Exploring the World of Dawn Gilmore

I was fortunate to be able to view Contradistinct while it physically hung in our gallery. Dawn Gilmore’s artworks are very personal, full of emotion and color. They reveal an expression of herself and her relationship with the world. She does acrylic paintings on Plexiglas, conte crayon and charcoal drawings on Strathmore 400 series drawing paper, photography, and construction. The first 3 were represented in this exhibit.

Dawn uses the creative process as a way to work through personal problems and feelings.

ahead        shag

She states “My paintings tend to deal with relationships ranging from crushes, falling in love, to break-ups, while others are about loneliness, longing, and changes in life.” The small acrylics are vivacious and colorful while her large paintings have an African Art feel about them. She uses plexiglas as her substrate because she loves the effect, never really liking canvas. 


Her conte crayon and charcoal drawings of faces, on the other hand, are dark and brooding. “My drawings are all self-portraits about identity and the struggle to feel comfortable in ones own skin”. She is currently moving into using color conte crayons, experimenting with the emotional effects she can produce.

The series of photographs, shot with a Pentax K-X digital SLR camera, is the most fun and spontaneous form of expression that she chooses to use. Each image is something that she had the pleasure of stumbling upon, exploring, and then shooting up close in natural lighting. Some photographs make you look twice to discover exactly what the image contains.

“I’m really a quite shy person but I love to create work that is bright with color that is ‘in your face’!”

Dawn has been inspired by contemporary artists Margaret Keane, Keith Haring, Frida Kalo, and Barbara Kruger.  

She attended DuCret School of the Arts, Plainfield, New Jersey Majoring in Fine Art, and received her Bachelor of Arts from Fairleigh Dickinson University, Madison, New Jersey where she majored in Electronic Filmmaking and Digital Video Design Documentary-Feature-Corporate Track.

She has exhibited at the Ceres Gallery, New York, New York, Watchung Arts Center, Watchung, New Jersey, Barron Arts Center, Woodbridge, New Jersey, Arts Guild, Rahway, New Jersey and has done window displays for Gallery U, Red Bank, New Jersey and  for the Juror/Window: The No Show – Show / No Lines, Art Alliance, Red Bank, New Jersey.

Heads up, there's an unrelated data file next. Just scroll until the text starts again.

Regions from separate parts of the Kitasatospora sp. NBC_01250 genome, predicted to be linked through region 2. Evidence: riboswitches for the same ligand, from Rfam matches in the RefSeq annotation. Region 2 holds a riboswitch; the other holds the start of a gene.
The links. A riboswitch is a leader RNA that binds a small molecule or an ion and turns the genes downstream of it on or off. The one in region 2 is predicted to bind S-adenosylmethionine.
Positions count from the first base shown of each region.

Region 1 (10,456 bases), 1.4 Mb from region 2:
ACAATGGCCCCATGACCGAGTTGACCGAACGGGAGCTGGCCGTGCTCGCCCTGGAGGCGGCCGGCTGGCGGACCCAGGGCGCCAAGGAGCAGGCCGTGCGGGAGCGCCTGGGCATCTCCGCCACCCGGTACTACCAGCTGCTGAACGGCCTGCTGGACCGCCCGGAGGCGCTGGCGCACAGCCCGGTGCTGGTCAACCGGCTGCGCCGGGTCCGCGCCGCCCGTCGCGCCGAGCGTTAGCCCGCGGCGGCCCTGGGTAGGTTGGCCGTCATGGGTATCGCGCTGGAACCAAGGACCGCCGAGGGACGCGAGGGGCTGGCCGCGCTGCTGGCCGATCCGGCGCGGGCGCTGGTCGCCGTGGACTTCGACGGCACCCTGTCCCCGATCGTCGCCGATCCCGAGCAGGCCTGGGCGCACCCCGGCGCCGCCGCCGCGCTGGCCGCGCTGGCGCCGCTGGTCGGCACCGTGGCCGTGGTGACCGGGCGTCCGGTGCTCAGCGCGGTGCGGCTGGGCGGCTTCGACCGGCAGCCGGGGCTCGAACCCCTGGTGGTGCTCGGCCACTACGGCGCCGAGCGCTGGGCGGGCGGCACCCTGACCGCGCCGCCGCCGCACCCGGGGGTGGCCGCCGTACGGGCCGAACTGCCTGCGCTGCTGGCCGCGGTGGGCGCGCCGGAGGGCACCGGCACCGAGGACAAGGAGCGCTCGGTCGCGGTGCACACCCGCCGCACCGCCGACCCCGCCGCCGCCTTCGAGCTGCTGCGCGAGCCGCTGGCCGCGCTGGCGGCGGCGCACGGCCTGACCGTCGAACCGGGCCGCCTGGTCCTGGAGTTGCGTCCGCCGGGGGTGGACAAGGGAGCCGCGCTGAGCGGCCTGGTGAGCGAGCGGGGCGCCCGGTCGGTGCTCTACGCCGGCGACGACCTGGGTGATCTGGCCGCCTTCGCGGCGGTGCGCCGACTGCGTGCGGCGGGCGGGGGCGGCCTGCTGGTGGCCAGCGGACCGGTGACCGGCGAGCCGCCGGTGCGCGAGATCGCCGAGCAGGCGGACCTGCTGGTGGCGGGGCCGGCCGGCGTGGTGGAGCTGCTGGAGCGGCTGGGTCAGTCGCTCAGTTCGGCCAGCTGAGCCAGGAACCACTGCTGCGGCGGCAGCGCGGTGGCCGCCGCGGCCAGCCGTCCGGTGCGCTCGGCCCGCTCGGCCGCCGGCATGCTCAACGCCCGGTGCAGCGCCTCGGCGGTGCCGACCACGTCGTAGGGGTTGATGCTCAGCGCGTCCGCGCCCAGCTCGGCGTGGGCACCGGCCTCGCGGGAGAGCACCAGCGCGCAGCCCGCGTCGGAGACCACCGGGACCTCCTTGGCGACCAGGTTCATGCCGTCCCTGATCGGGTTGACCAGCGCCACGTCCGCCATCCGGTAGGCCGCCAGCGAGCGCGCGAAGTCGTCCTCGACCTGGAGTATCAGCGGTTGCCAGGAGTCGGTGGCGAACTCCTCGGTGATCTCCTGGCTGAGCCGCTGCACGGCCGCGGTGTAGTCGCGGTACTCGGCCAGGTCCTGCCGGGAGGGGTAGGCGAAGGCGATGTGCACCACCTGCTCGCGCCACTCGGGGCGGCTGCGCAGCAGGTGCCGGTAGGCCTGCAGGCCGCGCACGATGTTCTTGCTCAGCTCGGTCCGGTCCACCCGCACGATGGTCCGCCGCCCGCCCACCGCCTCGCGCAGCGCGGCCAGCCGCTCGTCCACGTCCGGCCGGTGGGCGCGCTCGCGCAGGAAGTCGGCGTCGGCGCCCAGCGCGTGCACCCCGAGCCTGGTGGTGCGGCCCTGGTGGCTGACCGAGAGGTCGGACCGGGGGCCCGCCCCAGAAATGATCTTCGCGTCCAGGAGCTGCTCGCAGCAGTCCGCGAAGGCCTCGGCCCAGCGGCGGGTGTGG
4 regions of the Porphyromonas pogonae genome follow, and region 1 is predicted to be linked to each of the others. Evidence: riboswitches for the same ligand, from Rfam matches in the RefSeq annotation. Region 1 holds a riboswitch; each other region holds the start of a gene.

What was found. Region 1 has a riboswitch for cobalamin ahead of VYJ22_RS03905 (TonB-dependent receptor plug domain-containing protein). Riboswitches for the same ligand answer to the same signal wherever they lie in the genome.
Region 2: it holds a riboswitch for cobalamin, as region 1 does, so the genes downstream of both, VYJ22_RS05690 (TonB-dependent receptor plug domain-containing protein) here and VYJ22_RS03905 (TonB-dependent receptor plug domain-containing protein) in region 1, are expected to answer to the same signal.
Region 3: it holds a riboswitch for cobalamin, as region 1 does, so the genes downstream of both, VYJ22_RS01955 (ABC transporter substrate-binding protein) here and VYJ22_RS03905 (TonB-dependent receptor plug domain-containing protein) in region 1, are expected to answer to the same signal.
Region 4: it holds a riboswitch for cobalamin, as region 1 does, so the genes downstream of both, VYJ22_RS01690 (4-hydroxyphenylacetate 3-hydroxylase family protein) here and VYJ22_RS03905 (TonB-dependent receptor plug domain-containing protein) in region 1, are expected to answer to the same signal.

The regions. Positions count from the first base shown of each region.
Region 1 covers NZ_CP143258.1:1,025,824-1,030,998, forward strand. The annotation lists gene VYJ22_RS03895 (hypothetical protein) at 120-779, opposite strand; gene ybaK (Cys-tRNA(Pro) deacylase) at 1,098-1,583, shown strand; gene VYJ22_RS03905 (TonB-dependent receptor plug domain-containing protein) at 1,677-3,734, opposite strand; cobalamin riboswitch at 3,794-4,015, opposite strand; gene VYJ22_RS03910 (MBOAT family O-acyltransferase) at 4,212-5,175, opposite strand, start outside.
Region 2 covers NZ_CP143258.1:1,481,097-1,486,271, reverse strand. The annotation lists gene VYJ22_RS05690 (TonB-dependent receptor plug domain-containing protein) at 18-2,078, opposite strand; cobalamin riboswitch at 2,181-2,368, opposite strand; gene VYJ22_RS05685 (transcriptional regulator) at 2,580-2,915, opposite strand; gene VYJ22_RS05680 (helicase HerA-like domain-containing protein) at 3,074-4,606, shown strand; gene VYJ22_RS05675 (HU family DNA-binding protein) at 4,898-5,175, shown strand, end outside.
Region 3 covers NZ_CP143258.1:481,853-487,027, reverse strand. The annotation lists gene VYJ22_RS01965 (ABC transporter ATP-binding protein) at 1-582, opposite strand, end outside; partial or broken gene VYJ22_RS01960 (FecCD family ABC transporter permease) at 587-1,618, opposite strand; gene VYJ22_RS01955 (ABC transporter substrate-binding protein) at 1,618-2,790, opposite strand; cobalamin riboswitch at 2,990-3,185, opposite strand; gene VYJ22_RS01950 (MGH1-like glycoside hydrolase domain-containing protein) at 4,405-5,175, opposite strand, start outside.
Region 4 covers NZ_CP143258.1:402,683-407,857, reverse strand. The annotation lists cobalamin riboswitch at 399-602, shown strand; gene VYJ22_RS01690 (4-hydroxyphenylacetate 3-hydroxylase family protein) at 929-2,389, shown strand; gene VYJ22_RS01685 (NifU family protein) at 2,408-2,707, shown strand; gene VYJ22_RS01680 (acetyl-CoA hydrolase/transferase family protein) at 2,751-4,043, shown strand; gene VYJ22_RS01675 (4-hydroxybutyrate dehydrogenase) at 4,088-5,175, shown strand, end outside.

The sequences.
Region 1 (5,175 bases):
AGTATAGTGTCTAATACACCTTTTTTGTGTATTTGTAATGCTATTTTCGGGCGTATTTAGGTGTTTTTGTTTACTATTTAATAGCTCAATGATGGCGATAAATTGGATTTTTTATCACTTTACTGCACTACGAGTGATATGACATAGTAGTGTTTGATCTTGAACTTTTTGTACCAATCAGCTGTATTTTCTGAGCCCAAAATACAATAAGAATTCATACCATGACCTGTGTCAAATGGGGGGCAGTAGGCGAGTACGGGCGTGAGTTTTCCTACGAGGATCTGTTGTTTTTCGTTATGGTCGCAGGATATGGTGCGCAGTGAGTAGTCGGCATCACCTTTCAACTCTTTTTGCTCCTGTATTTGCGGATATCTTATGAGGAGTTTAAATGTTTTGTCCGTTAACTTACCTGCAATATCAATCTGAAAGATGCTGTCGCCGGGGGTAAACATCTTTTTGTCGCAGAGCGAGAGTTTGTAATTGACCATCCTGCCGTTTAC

You can view her work at http://www.dawngilmore.com
Painting With Words” – Leona M Seufert

Virtual Galleries

Since we have been closed for repairs/renovation, I’m giving a lot of thought to “virtual galleries” because we’ve chosen to continue to display on our website the artwork of the artist whose show was cut short. Many of these virtual galleries exist in cyberspace where art is displayed only in the 2D world of your computer screen. Are these a good substitute for the bricks and mortar gallery?

Many galleries, the Les Malamut Art Gallery included, not only have a physical space but also a website where a sample of each exhibit artist’s work is posted. Basically, these types of virtual galleries are promotional “teasers” showing only a few pieces, hoping to entice the viewer to come in and see the “real” ones. However, over the last few years, with the advent of high definition flat screen displays, many virtual galleries have popped up on the internet that have no space in the physical world.

That got me to thinking: can a virtual, internet only based, gallery do justice to a work of art? Well, virtual galleries have existed prior to the internet in the form of high quality glossy art books. Once printing techniques and cost went down, these books proliferated the art market and allowed anyone to be able to view historical or current art works from the comfort of their home. The internet based ones of today are no different. But the question that needs to be examined is whether artwork viewed in a flat environment, not the environment the artist intended it to be viewed in, really does justice to the piece. After all, we see things in stereoscopic 3D, not flat on paper or pixels on a screen. 

As an example, I recall my experience with a piece of art that I love dearly a large one from the “Water Lilies” series by Claude Monet (you can read all about his life and work on Wikipedia). All my life, the only versions of it that I had viewed were small printed copies. Then I had a chance to see it on display at the Metropolitan Museum of Art, NYC. I was floored by the size (never realized it was that large) and the fact that I was standing IN FRONT OF IT IN PHYSICAL SPACE! Of course, I couldn’t touch it but I was there, it was there, it was the real thing and I could get close enough to see his brush strokes! Now tell me, can anyone have that experience viewing a work of art on a computer screen? 

However, even though a virtual gallery can’t really do justice to the physical presence of a work of art, it has its place. It helps people get an overview of an artist’s body of work (and, as an artist, I’m grateful I can have such a presence with my website), for those who physically can’t go to great museums and galleries it gives them the opportunity to experience what is happening in the art world from the comforts of home. And lastly, it is a way for artists to cheaply and conveniently promote their artwork, which in this economic climate is definitely a plus.

So I’d like to hear you weigh in on this. What has been your best and worse virtual gallery experiences. Would you like to see more of them or are you of the old school, where standing in front of a work of art in a gallery is the only way you want to experience art?
                           “Painting With Words” – Leona M Seufert